We decided to use the falciform ligament wrap, because more data are available for this technique and the creation of this wrap is easy to standardize. The pedicled falciform ligament flap is usually performed in 5–10 min. Longer operating times, which were observed in our own retrospective cohort of patients with wrap, were interpreted as a measure of the more complex cases with higher risk for POPF and PPH.

In conclusion, we outlined the potential importance of a prophylactic falciform ligament wrap to prevent erosion hemorrhage. We further summarized the paucity of the available data by performing a systematic literature review and meta-analysis. The initiation of the presented trial is the next logical step to generate increased evidence for evaluation of the effectiveness of the wrap in PD patients.

Trial status

Recruitment is ongoing. The first patient was enrolled in July 2016.



American Society of Anesthesiologists


Case report form


computed tomography


Gastroduodenal artery


Hepatic artery






Postoperative day


Postoperative pancreatic fistula


Postpancreatectomy hemorrhage


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The trial is initiated by the Department of Visceral, Thoracic and Vascular Surgery, University Hospital Carl Gustav Carus, Technische Universität Dresden, Germany. Funding for this trial covers meetings and central organizational costs only; there is no third-party funding support for this trial.

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Authors and Affiliations



BM collected and analyzed own previous data and literature and drafted the manuscript. LZ and AW assisted with the data collection. JW, NNR, and MD worked on the study design and the final manuscript. DS assisted with the study design, organization of study visits, and monitoring. TW designed the study, collected and analyzed the data, and finalized the manuscript. The statistical considerations were supervised by NNR and TW. XG reviewed the manuscript. All authors read and approved the final manuscript.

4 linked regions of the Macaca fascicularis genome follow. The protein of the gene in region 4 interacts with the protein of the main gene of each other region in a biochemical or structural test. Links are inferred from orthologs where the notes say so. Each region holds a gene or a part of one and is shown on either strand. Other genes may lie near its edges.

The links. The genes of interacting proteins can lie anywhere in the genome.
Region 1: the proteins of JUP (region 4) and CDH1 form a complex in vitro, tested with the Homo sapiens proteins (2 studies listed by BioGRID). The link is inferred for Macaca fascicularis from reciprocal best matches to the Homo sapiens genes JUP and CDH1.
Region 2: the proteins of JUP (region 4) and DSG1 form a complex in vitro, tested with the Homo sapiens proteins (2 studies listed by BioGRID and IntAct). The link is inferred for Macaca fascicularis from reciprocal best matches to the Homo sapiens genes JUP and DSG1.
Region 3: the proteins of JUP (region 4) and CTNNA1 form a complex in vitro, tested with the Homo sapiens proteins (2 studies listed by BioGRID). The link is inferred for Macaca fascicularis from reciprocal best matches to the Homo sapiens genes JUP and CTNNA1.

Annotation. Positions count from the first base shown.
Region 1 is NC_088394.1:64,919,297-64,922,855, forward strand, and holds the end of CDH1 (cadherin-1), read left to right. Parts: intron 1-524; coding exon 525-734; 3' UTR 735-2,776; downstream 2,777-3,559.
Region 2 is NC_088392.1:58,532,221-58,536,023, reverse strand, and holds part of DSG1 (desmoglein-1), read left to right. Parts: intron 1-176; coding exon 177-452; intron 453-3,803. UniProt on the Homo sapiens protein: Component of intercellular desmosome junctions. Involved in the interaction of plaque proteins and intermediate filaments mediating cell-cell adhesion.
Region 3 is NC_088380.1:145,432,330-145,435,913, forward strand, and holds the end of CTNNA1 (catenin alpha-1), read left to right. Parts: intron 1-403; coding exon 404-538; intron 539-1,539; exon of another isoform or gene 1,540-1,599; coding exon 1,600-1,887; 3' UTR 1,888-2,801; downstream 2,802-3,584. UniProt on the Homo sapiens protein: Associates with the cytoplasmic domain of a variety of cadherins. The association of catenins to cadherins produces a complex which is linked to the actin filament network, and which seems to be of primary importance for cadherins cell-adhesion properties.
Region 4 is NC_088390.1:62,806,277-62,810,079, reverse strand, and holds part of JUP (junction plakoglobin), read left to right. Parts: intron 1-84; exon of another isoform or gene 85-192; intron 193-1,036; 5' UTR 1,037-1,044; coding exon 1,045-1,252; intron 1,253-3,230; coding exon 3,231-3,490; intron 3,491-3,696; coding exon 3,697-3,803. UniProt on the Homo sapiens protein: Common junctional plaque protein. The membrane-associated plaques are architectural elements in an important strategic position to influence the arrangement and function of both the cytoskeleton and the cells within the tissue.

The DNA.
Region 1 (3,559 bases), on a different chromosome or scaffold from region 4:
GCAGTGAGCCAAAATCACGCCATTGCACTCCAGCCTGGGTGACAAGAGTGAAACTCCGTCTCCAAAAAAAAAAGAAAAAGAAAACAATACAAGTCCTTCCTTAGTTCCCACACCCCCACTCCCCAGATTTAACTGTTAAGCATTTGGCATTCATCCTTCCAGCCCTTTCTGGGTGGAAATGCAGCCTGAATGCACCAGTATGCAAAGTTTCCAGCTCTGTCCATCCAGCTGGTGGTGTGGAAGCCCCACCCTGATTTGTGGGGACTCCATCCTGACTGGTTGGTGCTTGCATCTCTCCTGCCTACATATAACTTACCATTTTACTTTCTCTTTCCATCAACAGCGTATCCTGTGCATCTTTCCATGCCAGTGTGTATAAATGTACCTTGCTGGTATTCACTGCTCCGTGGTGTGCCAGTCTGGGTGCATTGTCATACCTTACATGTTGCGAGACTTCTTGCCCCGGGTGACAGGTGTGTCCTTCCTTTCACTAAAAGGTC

Corresponding author

Correspondence to Thilo Welsch.

Ethics declarations

Ethics approval and consent to participate

The clinical trial is conducted in line with the Declaration of Helsinki. The study protocol was approved by the local ethical committee at the TU Dresden, Germany (decision number EK225062016). All patients have to be informed about the trial and to give the written informed consent.

Consent for publication

We declare to publish the results of the described clinical trial.

Competing interests

The authors declare that they have no competing interests.

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Additional file

Additional file 1:

SPIRIT 2013 checklist: recommended items to address in a clinical trial protocol and related documents. (DOC 127 kb)

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Müssle, B., Zühlke, L., Wierick, A. et al. Pancreatoduodenectomy with or without prophylactic falciform ligament wrap around the gastroduodenal artery stump for prevention of pancreatectomy hemorrhage. Trials 19, 222 (2018).